February 26, 2007
In the last month, I’ve made a total of four posts to this blog. From that list of posts, only one has been of any real substance. The fact is (to keep things simple): I haven’t really had the time to dedicate to this blog. I’m considering shutting it down.
All posts would continue to be available; I’d simply absorb this blog into my web development blog. I’d do all the appropriate redirects to keep the resource available – but I’d be maintaining one fewer sites.
Life would be simpler.
I haven’t decided for certain yet – but I’ve been thinking about this for a long time.
Running a search marketing consulting company is not actually in my best interest. As a web developer, the majority of my clients actually are search marketing consultants. Does it make sense for me to run a business which competes with my clients? Not really. Especially when I really enjoy the development aspect more.
I still intend to write on search marketing — I think there are a lot of important issues where search marketing, usability, and accessibility intersect and I fully intend to explore those issues. When writing such cross-topic posts, however, I’ve been hindered by choosing where to publish them! I’d rather make that a bit simpler for myself, and send everything to one place.
Anybody who has an opinion on this subject, please do chime in!
January 29, 2007
The big movement in web communities recently, or so says Time Magazine, has been user generated content. Whether it’s YouTube’s video extravaganza, blogging, or photo sharing from Flickr, the goal has been sharing information about yourself. But user generated content has an elder sibling which I have to confess to finding a bit more interesting — community created content. Forums have a long history of creating complex content through the interactions and information sharing behaviors of their members.
MyBlogLog has created a recent stir in the blogging communities by providing an easy way to connect bloggers with their own communities – essentially creating a community of blogs. This expansion of the two-way blogger/commenter relationship into a more three-dimensional interaction has a lot of potential. Brian Kelly (UK Web Focus) recently wrote (in a comment):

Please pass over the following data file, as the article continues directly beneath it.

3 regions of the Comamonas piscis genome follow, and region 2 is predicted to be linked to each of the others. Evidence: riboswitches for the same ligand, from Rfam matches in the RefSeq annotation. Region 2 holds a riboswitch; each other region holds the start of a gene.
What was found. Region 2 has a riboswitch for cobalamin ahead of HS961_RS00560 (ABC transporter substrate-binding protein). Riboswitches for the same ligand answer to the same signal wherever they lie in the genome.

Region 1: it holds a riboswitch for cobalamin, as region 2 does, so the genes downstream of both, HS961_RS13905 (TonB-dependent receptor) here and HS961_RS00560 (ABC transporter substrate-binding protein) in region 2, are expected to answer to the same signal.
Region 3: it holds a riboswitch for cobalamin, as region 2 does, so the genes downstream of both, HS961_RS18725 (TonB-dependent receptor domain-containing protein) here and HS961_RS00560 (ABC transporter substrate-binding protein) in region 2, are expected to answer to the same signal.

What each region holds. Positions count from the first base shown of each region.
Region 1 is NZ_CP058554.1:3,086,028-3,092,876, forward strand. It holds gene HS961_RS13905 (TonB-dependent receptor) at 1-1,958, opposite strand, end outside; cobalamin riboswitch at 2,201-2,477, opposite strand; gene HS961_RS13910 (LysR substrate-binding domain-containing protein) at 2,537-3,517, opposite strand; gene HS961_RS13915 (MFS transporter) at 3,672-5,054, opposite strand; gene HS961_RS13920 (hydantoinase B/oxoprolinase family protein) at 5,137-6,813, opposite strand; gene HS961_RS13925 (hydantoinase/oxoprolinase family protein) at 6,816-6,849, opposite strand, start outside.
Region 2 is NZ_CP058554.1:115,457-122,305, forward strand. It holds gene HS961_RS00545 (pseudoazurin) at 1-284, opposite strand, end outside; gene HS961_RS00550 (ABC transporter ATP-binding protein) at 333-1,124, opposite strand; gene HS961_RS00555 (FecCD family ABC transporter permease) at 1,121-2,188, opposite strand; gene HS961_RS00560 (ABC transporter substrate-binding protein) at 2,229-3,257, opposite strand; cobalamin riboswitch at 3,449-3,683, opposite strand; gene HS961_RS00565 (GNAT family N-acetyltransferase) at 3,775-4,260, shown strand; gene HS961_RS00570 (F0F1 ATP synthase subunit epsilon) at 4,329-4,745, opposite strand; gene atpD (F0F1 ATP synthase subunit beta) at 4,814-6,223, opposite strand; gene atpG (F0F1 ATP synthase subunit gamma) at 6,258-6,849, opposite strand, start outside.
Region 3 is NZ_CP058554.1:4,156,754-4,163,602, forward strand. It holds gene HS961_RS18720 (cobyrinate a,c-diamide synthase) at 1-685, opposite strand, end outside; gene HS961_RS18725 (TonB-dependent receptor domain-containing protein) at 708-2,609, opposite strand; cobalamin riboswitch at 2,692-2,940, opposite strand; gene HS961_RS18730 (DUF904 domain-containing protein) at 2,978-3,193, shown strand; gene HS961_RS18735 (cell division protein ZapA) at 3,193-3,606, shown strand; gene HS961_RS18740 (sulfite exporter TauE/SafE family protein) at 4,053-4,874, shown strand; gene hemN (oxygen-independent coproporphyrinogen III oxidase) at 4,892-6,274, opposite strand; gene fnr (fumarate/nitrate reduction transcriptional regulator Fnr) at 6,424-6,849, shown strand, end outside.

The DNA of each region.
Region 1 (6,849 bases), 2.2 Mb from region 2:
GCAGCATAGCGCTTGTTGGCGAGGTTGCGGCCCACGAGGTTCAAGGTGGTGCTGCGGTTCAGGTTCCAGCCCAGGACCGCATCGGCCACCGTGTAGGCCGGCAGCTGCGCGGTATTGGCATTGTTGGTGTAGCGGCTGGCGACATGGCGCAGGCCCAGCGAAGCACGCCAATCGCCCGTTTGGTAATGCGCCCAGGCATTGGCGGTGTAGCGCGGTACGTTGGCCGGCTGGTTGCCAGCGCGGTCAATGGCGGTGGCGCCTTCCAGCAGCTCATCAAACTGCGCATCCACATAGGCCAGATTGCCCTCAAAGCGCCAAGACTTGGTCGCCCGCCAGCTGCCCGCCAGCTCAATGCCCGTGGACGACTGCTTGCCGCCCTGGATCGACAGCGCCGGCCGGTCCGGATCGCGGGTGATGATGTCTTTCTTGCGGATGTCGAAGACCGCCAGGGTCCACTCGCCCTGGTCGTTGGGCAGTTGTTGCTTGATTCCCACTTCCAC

This is a good example of the benefits of a blog community – not only can blog readers find out about me and my interests, but I have a way of finding out more about my blog readers. And, as I’ve found in this case, readers who are interested in what I am blogging about might themselves blog on topics which interest me.
Not every reader of your blog will comment. Not every reader will have a MyBlogLog account. However, the interesting combination of readers and fellow bloggers creates a unique collaboration. Rather than having pure statistics – knowing you’ve been visited by 48 people, 65 percent of whom used Internet Explorer and so on, you have a small insertion of real human data in your statistics. MyBlogLog can tell you that this person actually visited your blog and that person admires you enough to have added you to their contacts.
Really, it’s pretty cool.
January 6, 2007
Statistics are addicting, if you know how to read them. And Feedburner has very kindly recently released their own free statistics package for blogs. Thus, Feedburner is addicting — right?
At any rate, I’ve just implemented these statistics, and I’m looking forward to seeing what kind of information I learn about this site.
I know one thing: I’ll get better statistics if I write more articles. Recently has not been my most heavy writing period…
« Previous Page | Next Page »